Beware of Engaging the In-Laws!


Fathers, do not exasperate your children; instead, bring them up in the training and instruction of the Lord.

-Ephesians 6:4, NIV

I made an honest mistake when my marriage started to unravel: 

My mistake was to open and share my heart to the father of my (now) ex-wife. 

It was an honest mistake in that I was simply trusting his word on our wedding day that he would support our marriage as opposed to what his words and actions actually did–i.e. blatantly undermine the union. I should have known better than to trust my (now) ex-in-laws to do the godly thing in instructing their daughter to follow Christ and honor her marriage vows.

But I was desperate to stay married having grown up within a highly divorce-phobic Christian subculture.

My advice to the newly minted faithful partners discovering infidelity is to avoid discussing marital issues with your in-laws in general. They are not positioned to be objective. Being parents of the cheater, they have a biological bias to him or her. “Blood is thicker than water” as the saying goes.

In-Laws are not the individuals to go to for crisis marriage advice and support!

I would have saved myself much suffering and anguish if I had realized that earlier rather than later in my marriage’s demise. By engaging them in this role, you are making yourself vulnerable to individuals who are biologically programmed to choose their child over you.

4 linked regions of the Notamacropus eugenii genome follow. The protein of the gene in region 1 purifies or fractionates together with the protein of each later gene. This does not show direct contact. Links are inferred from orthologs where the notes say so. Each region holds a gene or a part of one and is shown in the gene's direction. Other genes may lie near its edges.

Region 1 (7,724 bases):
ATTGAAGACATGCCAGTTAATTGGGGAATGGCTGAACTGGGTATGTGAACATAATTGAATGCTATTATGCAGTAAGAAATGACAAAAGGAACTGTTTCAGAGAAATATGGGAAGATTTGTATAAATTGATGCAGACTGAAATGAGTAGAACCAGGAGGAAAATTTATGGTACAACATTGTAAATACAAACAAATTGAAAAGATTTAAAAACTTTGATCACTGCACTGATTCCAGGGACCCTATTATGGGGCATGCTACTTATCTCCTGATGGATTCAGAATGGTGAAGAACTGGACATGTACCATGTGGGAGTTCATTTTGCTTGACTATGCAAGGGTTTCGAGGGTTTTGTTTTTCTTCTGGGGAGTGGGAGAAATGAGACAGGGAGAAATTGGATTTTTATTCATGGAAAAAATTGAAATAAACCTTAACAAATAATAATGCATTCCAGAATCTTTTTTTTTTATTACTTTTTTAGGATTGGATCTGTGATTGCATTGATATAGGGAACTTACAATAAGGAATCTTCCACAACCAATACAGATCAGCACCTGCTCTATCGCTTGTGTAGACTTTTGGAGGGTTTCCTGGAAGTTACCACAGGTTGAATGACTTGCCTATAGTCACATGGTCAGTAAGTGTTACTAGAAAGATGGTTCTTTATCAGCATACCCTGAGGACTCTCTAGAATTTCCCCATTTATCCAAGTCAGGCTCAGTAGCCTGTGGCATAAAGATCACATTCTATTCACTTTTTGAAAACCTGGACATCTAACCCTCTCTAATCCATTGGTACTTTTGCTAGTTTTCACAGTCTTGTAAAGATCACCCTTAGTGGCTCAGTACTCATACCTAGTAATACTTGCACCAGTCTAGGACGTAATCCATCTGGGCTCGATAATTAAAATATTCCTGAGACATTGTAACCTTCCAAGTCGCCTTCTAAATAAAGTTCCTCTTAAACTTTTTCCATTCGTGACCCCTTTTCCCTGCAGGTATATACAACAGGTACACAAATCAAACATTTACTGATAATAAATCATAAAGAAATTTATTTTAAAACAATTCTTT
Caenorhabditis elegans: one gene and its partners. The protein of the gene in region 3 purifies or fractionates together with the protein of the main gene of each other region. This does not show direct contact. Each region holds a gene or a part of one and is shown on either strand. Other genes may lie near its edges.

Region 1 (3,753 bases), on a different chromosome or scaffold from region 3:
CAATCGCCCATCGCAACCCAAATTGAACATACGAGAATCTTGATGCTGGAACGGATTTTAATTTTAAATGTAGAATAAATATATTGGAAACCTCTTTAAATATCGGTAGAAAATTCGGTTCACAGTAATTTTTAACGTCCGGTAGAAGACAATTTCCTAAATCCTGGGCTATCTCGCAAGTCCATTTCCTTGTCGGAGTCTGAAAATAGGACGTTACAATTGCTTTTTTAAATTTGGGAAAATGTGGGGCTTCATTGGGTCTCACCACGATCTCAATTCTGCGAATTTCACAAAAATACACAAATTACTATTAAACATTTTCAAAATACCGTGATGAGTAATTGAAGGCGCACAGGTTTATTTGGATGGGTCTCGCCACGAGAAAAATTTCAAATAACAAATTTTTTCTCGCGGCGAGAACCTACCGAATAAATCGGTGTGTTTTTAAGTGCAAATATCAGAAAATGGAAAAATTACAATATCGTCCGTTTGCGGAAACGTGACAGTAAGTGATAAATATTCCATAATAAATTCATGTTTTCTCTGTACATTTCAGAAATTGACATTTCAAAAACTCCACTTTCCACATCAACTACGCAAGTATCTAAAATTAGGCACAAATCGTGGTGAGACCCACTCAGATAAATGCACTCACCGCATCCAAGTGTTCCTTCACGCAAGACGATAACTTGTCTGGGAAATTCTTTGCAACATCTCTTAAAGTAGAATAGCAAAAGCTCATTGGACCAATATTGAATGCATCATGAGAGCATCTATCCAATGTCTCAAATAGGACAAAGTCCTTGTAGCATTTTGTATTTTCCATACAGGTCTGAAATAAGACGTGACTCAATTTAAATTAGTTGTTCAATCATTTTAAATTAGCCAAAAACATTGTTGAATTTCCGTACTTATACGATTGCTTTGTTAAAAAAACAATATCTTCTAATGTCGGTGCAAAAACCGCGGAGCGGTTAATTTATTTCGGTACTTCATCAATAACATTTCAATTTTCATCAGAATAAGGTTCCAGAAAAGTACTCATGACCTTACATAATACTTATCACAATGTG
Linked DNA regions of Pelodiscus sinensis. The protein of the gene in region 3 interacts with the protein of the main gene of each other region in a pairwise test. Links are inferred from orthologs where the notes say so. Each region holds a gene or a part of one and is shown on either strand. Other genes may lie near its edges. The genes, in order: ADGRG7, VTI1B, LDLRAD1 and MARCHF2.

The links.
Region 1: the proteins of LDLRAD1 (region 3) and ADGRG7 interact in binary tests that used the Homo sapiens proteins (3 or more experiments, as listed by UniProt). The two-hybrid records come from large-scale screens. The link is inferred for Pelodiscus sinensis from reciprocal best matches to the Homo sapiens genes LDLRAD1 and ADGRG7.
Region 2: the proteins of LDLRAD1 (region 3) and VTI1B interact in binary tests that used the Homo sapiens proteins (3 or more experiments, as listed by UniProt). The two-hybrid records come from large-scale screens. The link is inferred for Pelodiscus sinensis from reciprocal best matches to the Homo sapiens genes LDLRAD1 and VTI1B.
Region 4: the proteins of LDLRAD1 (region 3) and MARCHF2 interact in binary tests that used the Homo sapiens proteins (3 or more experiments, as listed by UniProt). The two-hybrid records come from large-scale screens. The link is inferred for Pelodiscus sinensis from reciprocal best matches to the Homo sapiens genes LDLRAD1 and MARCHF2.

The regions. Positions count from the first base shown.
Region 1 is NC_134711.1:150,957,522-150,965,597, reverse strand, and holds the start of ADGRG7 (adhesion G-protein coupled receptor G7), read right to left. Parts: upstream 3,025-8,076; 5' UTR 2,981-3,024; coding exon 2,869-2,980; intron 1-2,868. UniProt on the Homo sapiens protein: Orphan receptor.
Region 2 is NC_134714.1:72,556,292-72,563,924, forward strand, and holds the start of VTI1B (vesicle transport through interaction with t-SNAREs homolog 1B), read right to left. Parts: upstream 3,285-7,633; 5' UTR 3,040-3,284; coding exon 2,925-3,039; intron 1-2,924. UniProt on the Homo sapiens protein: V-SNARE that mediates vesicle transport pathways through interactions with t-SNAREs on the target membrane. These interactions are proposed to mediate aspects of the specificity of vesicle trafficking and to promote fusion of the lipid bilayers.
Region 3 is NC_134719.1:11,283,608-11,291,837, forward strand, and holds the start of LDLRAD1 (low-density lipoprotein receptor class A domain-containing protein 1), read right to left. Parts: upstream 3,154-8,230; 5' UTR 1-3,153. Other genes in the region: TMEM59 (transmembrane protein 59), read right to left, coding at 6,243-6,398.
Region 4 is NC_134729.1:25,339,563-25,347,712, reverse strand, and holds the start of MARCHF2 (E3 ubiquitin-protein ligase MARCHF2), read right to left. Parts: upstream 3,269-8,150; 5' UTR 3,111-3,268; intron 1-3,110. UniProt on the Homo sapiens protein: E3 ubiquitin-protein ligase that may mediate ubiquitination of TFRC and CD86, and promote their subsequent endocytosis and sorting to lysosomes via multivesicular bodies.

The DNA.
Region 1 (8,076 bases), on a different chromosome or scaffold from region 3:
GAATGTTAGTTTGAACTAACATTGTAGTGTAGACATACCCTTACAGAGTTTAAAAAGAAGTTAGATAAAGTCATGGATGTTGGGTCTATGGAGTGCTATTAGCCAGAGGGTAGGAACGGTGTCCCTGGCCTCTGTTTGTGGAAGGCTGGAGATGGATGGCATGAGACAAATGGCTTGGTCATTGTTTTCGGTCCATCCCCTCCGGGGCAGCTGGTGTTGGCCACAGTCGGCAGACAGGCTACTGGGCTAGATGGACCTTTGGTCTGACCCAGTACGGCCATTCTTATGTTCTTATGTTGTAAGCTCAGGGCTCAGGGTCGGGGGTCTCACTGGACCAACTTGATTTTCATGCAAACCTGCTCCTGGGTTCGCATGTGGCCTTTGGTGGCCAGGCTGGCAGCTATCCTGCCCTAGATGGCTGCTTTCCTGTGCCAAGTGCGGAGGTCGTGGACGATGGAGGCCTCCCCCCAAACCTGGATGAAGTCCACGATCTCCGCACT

So, not only do the in-laws have the interest of discharging their own discomfort brought on by the ugly news, they are also interested in reducing the suffering of their own blood. This is true even if making their cheating child feel better means making the faithful spouse eat the cost.

Another related piece of truth here is that you do not owe your (former) in-laws an inside look into your dying or dead marriage.

It is not the in-laws’ place to tell you how to run your life or marriage. If you are married, you are an adult and need to be respected as such even and especially in this instance of a troubled or dead marriage. A healthy boundary here may need setting over and over again if these individuals remain in your life.

Now, I can understand if the in-laws want to know why you are choosing divorce. They can get the factual cliff-notes version of that, though. 

“Your daughter is or was cheating on me, and God is clear that His followers are not to tolerate such sin.” 

If they have a problem with that, you can point them back to their child’s behavior and Scripture.

The Bible does not require more of a reason than sexual infidelity to divorce. If you have a problem with the divorce, you really need to talk to your own daughter as to why she thought it was okay to defy God and destroy her marriage by cheating and lying.”

As a side note, some in-laws will be supportive and respectful of the faithful spouse. They may even agree with the divorce decision and may be appropriately horrified by their child’s choices to lie and cheat. I would still caution openness with these in-laws until you are certain they are trustworthy as the dynamics of blood over non-blood are very, very deep.

To deal with the interfering (former) in-laws who feel entitled to dig into your spousal performance, I would suggest either silence or changing the subject.

“Hey, let’s talk about the grand kids. Did you know that Susie climbed to the top of the tall slide and went down it all on her own the other day!”

“I am not going to talk with you about my performance as a spouse.”